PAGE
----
United StatesRelative Space introduced a new two-stage rocket design that could carry 20,000 kg of cargo into low Earth orbit.
Relativity Space, a startup based in Southern California, released details of a new two-stage rocket model, the Terron R, on June 8. Terron R will help fulfill alien targets, including sending humans to Mars.
The Terron R is a big step in power and performance from the two-stage rocket Terron 1 planned to be launched into space later this year. A company spokesman said there were 9 customers who had signed a contract to ship goods to Terron 1.
Terron 1 is 35 m high, 2.3 m wide and can carry up to 1,250 kg of cargo in low Earth orbit. The first stage is powered by nine ion 1 engines of relative space, with the upper stage having a vacuum-optimized ion engine.
Engines use liquid oxygen and methane as fuel. They are 3D printed just like the rest of the rocket. Representatives of the company say that this production strategy allows to build rockets with one hundredth of the relative space compared to competitors and to produce a complete rocket within 60 days.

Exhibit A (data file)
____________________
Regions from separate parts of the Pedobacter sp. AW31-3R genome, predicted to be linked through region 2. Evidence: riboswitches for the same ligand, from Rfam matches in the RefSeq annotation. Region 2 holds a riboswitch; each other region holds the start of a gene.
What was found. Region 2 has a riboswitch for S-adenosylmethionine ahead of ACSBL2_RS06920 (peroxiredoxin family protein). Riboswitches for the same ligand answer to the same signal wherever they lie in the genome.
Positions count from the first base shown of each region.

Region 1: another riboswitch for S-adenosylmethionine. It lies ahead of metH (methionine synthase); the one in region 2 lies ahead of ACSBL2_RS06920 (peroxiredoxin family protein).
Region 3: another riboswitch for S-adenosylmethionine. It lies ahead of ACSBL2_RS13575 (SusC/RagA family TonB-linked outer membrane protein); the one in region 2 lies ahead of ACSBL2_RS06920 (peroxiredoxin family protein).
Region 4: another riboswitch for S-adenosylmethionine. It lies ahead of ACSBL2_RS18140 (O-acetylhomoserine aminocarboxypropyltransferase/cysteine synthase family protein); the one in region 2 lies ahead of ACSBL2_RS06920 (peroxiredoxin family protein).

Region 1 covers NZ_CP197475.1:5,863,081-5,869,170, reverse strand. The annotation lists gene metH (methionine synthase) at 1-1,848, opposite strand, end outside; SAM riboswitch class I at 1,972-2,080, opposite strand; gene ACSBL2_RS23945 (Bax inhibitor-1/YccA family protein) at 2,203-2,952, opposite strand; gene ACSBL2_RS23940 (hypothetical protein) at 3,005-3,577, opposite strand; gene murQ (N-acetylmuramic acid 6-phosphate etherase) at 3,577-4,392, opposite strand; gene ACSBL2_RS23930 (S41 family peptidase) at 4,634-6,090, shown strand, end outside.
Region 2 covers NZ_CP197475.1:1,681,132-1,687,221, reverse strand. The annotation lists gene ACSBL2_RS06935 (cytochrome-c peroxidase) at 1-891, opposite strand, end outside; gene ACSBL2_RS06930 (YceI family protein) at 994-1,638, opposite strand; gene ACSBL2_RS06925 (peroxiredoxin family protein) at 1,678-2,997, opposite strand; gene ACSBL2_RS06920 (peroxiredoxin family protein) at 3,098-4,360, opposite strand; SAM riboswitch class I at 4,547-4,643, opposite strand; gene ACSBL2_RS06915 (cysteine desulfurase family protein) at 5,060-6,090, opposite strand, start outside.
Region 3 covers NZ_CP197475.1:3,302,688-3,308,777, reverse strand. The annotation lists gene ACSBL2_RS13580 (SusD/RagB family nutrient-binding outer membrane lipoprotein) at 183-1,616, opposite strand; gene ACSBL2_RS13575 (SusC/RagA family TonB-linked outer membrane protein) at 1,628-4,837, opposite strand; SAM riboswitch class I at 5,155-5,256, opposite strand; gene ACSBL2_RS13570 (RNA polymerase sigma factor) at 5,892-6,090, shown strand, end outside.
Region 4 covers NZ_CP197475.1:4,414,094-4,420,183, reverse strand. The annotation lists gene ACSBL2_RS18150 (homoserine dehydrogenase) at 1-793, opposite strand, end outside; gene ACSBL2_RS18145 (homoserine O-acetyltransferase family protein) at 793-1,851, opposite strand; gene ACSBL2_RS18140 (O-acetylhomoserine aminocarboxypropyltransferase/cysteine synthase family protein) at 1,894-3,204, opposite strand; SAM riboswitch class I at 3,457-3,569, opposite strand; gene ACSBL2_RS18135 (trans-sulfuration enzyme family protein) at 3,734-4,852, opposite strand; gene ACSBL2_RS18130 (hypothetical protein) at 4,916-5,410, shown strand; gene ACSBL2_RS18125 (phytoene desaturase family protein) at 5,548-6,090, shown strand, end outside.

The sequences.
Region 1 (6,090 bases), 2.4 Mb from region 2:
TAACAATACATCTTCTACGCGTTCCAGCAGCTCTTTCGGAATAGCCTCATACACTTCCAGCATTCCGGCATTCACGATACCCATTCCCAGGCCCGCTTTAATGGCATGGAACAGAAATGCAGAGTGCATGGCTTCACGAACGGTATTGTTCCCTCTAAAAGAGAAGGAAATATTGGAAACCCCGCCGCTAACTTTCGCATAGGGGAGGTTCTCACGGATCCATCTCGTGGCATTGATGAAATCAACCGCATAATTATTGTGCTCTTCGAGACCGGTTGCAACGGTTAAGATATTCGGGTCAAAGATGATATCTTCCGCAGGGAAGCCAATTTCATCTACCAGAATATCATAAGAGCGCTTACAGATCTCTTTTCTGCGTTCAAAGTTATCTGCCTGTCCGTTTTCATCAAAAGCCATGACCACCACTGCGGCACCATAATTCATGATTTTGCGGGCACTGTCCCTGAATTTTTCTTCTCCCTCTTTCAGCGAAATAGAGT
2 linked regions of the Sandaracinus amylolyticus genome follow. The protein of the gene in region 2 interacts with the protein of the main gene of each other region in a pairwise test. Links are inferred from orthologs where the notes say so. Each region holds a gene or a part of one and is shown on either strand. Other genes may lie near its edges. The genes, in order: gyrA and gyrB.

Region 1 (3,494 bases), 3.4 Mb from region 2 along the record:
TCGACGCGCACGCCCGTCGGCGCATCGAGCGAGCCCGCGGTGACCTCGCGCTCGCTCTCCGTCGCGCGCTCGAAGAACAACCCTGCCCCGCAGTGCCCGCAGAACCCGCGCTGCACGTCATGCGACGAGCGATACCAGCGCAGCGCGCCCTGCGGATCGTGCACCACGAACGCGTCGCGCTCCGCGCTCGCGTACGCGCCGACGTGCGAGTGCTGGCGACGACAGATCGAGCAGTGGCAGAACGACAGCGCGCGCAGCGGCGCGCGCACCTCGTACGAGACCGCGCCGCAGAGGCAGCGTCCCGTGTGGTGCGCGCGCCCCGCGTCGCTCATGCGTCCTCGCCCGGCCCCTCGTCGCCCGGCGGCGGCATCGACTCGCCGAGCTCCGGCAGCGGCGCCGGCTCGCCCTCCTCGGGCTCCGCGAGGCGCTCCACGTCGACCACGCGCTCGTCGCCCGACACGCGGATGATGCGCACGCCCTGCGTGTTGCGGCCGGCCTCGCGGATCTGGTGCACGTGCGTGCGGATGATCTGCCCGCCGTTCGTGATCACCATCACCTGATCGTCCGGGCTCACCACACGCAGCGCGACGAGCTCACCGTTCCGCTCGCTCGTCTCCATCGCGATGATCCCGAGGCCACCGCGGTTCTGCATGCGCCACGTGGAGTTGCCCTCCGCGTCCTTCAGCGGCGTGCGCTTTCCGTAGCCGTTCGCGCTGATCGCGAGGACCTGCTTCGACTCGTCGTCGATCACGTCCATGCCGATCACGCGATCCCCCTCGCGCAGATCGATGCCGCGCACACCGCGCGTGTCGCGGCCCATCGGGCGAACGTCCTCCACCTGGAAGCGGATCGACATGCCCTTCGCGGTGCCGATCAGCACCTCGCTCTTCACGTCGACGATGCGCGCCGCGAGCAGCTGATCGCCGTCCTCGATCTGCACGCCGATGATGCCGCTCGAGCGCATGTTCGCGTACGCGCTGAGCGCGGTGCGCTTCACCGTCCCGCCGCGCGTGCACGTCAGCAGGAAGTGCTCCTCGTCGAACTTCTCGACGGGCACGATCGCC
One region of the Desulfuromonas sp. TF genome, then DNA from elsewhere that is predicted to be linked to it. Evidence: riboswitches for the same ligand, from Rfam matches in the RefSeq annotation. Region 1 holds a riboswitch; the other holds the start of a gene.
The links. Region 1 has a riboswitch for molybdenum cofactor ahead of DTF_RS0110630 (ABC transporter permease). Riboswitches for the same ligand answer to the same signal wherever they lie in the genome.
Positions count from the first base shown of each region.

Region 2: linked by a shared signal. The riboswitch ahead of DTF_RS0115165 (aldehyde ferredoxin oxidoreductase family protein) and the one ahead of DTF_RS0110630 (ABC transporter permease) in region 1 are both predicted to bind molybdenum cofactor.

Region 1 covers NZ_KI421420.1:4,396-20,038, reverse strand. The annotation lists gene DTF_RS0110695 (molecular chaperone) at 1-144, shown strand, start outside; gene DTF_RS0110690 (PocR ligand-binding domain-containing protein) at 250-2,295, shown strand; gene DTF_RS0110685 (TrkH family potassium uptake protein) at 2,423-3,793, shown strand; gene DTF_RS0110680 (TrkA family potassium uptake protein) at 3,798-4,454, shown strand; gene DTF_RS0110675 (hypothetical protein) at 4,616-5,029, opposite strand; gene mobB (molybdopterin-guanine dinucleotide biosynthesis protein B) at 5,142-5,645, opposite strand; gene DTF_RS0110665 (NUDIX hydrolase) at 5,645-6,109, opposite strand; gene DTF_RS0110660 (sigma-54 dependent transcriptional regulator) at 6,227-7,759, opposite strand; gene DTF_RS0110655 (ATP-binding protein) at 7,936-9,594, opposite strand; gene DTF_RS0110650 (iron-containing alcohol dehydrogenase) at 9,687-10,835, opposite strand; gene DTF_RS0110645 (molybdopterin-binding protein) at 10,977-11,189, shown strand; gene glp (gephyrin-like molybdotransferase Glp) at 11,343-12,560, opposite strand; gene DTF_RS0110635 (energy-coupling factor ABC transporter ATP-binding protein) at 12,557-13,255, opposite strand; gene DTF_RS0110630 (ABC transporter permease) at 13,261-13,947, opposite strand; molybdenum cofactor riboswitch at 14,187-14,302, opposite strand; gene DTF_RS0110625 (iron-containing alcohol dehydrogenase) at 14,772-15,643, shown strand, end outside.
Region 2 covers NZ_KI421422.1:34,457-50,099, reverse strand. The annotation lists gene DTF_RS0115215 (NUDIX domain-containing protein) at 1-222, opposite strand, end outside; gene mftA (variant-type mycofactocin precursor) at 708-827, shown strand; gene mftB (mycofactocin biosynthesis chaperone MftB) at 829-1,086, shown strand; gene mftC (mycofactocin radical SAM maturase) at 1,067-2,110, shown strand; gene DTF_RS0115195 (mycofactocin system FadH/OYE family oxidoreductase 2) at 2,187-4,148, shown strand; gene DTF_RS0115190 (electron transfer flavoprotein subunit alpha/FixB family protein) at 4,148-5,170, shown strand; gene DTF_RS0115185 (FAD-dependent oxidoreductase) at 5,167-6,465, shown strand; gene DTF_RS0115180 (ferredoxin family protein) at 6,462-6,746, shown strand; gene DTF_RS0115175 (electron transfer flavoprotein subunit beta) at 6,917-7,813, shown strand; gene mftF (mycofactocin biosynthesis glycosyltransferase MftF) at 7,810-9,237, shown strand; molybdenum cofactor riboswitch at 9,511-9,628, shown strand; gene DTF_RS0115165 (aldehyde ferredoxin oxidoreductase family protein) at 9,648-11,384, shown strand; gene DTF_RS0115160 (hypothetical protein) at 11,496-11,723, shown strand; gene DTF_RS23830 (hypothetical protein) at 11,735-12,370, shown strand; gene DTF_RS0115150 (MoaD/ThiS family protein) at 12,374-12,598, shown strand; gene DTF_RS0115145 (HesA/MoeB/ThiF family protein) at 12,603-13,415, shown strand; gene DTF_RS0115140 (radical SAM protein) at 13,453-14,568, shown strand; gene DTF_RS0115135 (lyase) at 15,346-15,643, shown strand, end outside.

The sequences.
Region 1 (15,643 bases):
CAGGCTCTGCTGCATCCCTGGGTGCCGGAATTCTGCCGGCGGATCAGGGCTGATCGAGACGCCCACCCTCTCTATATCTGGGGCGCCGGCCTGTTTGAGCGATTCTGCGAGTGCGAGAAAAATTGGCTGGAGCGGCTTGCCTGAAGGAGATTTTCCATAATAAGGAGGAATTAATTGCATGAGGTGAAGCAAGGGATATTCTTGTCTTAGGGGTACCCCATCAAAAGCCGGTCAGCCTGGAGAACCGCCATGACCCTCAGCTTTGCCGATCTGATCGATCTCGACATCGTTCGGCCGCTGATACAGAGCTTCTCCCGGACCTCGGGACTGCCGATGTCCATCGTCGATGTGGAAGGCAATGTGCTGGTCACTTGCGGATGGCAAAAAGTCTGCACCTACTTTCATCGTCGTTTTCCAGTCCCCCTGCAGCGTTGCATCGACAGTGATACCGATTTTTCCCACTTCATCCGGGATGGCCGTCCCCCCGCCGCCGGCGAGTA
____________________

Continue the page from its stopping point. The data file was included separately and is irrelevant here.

The Terron R is scheduled to launch into space in 2024 for the first time. Like the Terron 1, it will launch from a launch pad at Cape Canaveral Air Force Base in Florida. The Terron R is 66 m high, 4.9 m wide, and can carry cargo weighing over 20,000 kg into low Earth orbit. The first site is equipped with 7 Aion R engines – the powerful “brother” of Aion 1. Upstairs will be a vacuum ion engine similar to the Terron 1.
Terron R’s capability is close to SpaceX’s Falcon 9 rocket – the forerunner of reusable rockets. The first phase of the Falcon 9 landed back on Earth after the satellite was launched into orbit. For example, last month, the B1051 impulse level set its 10th landing record, but the relativistic spacecraft aims to advance further with the Terron R. The entire rocket – first-level, secondary and defense shell defense – will all be reused.
“There is an organic relationship between 3D printing and reuse. It gives us a huge advantage to design a fully reusable rocket,” said scientist and engineer Tim Ellis. Shared by co-founder and CEO of Relative Space.
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